Is the ACA responsible for declining physician reimbursement?

I got an interesting question from my friend Josh Evans regarding a recent article I posted on LinkedIn about declining physician reimbursement.  Josh suggested that declining physician reimbursement might be tied to the Affordable Care Act.  It has been an ongoing trend and the ACA has accelerated it.  Here is my reply to Josh below:

Hey Josh, it has been a trend for years.  Prior to ACA, on average, patient responsibility as a percentage of revenue was around 25-30%.  The biggest driver behind that has been rising deductibles which itself is mainly caused by employers trying to lower their insurance contribution expense.

ACA accelerated that even further because virtually all of the plans on the exchanges are high-deductible. (the IRS defines a plan with $1,250 or more as high-deductible)  The most popular exchange plan right now, for example, is a silver plan in CA with a deductible of $2,500.

Here’s the thing – these plans are selling.  And this has emboldend both payers and employers.  As a result we see higher deductibles across the board in both ACA and non-ACA plans.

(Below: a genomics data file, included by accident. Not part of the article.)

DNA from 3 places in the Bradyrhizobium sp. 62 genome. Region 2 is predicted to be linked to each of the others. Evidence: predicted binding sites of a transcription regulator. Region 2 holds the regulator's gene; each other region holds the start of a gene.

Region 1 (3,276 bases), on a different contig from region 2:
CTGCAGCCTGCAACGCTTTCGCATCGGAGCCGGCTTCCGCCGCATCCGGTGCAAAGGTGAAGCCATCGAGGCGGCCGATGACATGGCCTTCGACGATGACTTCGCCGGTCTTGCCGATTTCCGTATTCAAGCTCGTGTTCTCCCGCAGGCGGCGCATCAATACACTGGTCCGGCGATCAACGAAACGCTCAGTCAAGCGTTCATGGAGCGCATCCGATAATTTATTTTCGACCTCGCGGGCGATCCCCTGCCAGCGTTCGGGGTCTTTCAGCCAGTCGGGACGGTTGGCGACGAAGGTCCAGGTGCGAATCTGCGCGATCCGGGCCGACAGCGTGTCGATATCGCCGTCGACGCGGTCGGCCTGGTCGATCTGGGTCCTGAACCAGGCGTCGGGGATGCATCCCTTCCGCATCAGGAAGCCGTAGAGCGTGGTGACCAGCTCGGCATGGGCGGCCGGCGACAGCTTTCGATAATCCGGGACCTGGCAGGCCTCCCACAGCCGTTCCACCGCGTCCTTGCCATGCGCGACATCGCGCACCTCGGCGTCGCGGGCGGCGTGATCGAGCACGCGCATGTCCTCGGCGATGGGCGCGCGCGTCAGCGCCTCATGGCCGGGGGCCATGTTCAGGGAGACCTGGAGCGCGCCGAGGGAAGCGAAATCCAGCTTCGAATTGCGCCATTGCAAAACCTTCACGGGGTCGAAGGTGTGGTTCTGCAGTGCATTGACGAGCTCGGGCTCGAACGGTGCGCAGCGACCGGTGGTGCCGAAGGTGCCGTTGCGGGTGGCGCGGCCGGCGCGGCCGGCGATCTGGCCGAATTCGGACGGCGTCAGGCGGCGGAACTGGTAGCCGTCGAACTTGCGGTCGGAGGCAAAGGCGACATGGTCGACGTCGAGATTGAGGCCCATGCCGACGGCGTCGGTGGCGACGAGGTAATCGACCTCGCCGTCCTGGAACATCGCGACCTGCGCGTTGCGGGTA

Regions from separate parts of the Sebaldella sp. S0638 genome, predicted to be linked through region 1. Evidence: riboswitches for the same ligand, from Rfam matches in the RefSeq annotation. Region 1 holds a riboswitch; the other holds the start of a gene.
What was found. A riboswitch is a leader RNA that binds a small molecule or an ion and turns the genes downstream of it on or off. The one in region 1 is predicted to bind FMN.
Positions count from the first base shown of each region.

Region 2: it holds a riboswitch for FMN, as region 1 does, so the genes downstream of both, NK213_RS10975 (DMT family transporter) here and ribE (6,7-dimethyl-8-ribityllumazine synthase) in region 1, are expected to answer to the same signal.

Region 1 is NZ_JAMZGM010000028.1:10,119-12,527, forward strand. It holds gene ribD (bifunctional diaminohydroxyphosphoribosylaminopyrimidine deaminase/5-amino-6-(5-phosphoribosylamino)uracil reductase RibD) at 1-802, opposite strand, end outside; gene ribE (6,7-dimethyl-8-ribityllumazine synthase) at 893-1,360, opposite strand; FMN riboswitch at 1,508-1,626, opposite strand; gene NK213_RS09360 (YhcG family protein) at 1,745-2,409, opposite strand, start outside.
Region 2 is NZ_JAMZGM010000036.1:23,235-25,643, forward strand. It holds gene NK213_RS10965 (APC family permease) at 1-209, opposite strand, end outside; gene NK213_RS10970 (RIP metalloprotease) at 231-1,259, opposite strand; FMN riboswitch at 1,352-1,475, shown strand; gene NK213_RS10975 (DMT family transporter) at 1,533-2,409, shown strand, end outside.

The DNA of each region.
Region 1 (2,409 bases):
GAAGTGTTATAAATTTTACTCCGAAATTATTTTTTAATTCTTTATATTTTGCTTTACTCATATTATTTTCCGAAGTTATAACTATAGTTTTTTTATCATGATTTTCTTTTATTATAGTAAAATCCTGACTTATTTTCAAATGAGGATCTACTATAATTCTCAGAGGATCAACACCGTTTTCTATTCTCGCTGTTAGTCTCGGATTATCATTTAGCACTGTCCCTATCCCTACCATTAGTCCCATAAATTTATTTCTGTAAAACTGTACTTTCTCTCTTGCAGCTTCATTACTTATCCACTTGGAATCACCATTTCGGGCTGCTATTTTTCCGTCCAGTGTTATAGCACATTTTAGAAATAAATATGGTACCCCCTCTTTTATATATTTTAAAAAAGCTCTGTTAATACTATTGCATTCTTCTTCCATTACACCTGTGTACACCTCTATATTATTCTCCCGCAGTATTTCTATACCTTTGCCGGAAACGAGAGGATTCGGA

As it turns out healthcare organizations just aren’t very good at collecting patient balances.  So rising deductibles = lower total reimbursement.

 

Here is a chart from early 2014.  Current estimates are that the percentage of revenue coming from patient is now between 35-40%.

Percent of Revenue from Patients

The percentage of revenue coming from patients is now 30-35%.

CIGNA CEO David Cordani recently stated that he expects approximately 50% of revenues to be coming from patients by 2020.

As mentioned above, this long standing trend is simply playing into the weakest part of this accounts receivable machine for most healthcare organizations.  Given that the average profit margin for healthcare organizations hovers around 12.8%, this trends in particular has reached a threshold that represents a major risk to the livelihood healthcare organizations.

James